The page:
Differential sensitivity of glioma- versus lung cancer-specific EGFR mutations to EGFR kinase inhibitors.

Human Oncology and Pathogenesis Program, Department of Neurology, Memorial Sloan-Kettering Cancer Center, New York, New York 10021, USA.
Cancer Discovery (Impact Factor: 15.93). 05/2012; 2(5):458-71. DOI: 10.1158/2159-8290.CD-11-0284
Source: PubMed

ABSTRACT Activation of the epidermal growth factor receptor (EGFR) in glioblastoma (GBM) occurs through mutations or deletions in the extracellular (EC) domain. Unlike lung cancers with EGFR kinase domain (KD) mutations, GBMs respond poorly to the EGFR inhibitor erlotinib. Using RNAi, we show that GBM cells carrying EGFR EC mutations display EGFR addiction. In contrast to KD mutants found in lung cancer, glioma-specific EGFR EC mutants are poorly inhibited by EGFR inhibitors that target the active kinase conformation (e.g., erlotinib). Inhibitors that bind to the inactive EGFR conformation, however, potently inhibit EGFR EC mutants and induce cell death in EGFR-mutant GBM cells. Our results provide first evidence for single kinase addiction in GBM and suggest that the disappointing clinical activity of first-generation EGFR inhibitors in GBM versus lung cancer may be attributed to the different conformational requirements of mutant EGFR in these 2 cancer types. SIGNIFICANCE: Approximately 40% of human glioblastomas harbor oncogenic EGFR alterations, but attempts to therapeutically target EGFR with first-generation EGFR kinase inhibitors have failed. Here, we demonstrate selective sensitivity of glioma-specific EGFR mutants to ATP-site competitive EGFR kinase inhibitors that target the inactive conformation of the catalytic domain.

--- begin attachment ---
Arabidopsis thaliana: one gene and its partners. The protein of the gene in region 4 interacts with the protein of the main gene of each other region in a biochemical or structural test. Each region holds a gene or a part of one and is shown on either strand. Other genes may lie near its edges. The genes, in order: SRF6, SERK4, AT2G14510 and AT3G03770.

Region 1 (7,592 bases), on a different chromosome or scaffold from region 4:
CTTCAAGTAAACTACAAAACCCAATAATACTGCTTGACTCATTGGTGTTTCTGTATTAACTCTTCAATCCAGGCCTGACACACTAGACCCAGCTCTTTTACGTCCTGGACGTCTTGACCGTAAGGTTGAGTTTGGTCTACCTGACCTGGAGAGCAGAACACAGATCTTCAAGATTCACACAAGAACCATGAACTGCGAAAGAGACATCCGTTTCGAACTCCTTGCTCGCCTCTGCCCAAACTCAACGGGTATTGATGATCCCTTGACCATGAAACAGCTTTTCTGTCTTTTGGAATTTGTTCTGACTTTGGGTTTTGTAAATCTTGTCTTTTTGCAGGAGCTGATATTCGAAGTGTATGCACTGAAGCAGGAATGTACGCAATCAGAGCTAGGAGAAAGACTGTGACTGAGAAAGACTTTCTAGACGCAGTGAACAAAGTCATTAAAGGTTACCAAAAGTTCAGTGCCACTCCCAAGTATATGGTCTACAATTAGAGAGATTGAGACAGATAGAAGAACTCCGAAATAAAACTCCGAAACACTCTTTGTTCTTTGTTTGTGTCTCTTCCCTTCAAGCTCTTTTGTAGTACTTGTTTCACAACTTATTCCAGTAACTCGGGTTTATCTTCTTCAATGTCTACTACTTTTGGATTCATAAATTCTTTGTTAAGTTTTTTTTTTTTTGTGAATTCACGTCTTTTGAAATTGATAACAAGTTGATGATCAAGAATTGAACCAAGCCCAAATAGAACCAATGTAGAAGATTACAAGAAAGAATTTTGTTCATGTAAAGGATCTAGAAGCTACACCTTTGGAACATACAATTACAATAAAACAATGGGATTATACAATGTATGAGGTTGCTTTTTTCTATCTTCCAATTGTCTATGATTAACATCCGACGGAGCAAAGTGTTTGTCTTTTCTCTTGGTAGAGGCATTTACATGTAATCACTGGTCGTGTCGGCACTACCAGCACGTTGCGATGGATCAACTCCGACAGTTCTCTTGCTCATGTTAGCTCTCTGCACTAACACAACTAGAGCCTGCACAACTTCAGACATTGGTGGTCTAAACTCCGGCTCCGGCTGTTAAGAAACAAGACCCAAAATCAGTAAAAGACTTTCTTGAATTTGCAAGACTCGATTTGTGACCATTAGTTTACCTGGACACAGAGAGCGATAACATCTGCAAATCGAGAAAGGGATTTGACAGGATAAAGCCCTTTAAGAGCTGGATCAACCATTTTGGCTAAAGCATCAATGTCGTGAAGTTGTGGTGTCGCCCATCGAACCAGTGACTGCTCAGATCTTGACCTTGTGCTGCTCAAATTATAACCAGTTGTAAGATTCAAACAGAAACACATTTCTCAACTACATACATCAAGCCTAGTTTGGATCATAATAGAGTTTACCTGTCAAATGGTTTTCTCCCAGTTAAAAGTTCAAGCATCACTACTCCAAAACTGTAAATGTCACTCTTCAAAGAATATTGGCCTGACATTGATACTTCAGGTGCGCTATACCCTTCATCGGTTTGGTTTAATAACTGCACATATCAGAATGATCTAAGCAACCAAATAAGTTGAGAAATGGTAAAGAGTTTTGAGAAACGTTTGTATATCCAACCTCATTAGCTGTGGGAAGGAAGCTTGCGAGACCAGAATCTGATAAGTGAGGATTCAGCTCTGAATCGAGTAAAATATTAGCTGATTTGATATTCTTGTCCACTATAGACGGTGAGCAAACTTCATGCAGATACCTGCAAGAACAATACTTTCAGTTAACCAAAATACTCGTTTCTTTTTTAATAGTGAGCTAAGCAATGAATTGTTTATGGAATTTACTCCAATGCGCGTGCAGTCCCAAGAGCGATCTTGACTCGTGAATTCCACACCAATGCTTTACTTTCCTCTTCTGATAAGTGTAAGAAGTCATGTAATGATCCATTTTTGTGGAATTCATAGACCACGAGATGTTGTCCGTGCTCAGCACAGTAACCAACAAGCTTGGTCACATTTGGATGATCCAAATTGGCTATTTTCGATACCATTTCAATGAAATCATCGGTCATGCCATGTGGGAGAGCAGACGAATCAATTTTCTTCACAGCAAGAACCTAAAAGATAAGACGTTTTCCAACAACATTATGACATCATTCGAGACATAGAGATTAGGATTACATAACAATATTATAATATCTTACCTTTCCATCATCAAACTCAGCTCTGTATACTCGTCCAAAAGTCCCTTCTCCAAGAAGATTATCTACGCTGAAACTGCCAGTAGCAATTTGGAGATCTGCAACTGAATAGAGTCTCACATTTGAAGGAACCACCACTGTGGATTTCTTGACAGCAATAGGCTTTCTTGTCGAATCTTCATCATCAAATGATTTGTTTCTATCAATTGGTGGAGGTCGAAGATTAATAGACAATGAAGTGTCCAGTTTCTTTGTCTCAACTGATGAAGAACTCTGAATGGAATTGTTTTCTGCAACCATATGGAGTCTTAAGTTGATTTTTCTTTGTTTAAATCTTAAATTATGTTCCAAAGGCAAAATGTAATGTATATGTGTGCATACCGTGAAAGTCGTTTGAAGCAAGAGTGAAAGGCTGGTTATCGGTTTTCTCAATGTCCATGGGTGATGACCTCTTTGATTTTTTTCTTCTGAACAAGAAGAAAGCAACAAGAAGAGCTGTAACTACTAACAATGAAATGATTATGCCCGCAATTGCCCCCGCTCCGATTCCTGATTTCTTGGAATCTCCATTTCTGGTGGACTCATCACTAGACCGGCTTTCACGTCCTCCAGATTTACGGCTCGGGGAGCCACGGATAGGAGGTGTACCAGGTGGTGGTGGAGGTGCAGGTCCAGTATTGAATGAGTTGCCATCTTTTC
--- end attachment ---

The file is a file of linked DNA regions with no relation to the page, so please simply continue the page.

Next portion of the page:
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    ABSTRACT: Epidermal growth factor receptor (EGFR) and EGFRvIII analysis is of current interest in glioblastoma - the most common malignant primary CNS tumor, because of new EGFRvIII vaccine trials underway. EGFR activation in glioblastoma promotes cellular proliferation via activation of MAPK and PI3K-Akt pathways, and EGFRvIII is the most common variant, leading to constitutively active EGFR. This review explains EGFR and EGFRvIII signaling in GBM; describes targeted therapy approaches to date including tyrosine kinase inhibitor, antibody-based therapies, vaccines and pre-clinical RNA-based therapies, and discusses the difficulties encountered with these approaches including pathway redundancy and intratumoral heterogeneity.

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